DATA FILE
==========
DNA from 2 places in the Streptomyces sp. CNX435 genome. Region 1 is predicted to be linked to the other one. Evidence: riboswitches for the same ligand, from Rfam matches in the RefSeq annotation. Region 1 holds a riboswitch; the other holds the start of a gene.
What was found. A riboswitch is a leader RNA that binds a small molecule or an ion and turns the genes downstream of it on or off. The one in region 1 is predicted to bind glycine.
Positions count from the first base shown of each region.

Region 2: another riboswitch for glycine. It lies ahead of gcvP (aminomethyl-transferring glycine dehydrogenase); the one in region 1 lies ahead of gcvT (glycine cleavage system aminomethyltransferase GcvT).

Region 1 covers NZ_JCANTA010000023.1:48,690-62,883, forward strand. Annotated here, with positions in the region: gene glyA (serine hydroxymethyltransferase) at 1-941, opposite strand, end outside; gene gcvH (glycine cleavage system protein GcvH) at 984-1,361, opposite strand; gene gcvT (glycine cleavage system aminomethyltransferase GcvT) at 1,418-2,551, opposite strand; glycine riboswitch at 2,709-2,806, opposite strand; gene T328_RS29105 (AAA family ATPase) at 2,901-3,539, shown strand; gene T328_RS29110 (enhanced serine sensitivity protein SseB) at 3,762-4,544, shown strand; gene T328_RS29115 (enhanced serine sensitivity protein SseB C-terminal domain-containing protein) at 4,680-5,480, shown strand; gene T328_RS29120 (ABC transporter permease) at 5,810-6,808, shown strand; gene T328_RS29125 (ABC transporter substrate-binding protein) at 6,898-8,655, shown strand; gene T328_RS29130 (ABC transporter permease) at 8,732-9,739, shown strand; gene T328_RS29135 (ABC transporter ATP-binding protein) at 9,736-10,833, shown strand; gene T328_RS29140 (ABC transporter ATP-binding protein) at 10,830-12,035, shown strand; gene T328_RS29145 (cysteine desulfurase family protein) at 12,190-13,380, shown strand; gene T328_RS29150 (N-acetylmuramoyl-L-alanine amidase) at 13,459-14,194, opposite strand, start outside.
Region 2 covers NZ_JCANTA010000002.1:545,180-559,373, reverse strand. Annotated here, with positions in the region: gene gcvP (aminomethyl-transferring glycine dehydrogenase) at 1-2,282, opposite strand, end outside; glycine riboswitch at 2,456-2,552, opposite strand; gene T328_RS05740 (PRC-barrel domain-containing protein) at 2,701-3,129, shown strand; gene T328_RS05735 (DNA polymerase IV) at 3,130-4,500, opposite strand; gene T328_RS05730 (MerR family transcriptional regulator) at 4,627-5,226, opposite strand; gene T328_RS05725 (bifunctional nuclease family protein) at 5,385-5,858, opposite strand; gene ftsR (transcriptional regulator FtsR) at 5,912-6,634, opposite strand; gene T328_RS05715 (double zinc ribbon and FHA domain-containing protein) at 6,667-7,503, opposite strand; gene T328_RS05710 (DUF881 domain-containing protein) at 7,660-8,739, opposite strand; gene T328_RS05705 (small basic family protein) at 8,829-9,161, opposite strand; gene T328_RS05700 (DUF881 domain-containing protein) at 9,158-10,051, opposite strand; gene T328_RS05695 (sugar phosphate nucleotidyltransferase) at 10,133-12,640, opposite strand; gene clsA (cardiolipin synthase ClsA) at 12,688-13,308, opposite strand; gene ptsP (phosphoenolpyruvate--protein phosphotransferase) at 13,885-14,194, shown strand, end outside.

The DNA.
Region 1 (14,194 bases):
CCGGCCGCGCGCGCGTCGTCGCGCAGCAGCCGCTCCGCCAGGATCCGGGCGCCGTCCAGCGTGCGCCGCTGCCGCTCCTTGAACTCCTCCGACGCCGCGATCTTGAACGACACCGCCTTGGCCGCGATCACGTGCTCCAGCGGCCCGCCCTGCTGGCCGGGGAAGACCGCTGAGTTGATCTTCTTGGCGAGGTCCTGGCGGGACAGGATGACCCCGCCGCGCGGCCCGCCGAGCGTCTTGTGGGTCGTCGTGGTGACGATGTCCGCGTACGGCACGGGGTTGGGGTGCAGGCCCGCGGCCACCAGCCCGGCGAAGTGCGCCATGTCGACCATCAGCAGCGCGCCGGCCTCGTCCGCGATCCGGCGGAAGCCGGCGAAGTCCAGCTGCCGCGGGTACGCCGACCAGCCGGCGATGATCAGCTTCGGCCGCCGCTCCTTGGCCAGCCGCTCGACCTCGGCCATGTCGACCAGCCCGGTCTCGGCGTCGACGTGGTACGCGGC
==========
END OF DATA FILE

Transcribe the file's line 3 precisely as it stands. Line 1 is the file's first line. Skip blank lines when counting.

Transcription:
Positions count from the first base shown of each region.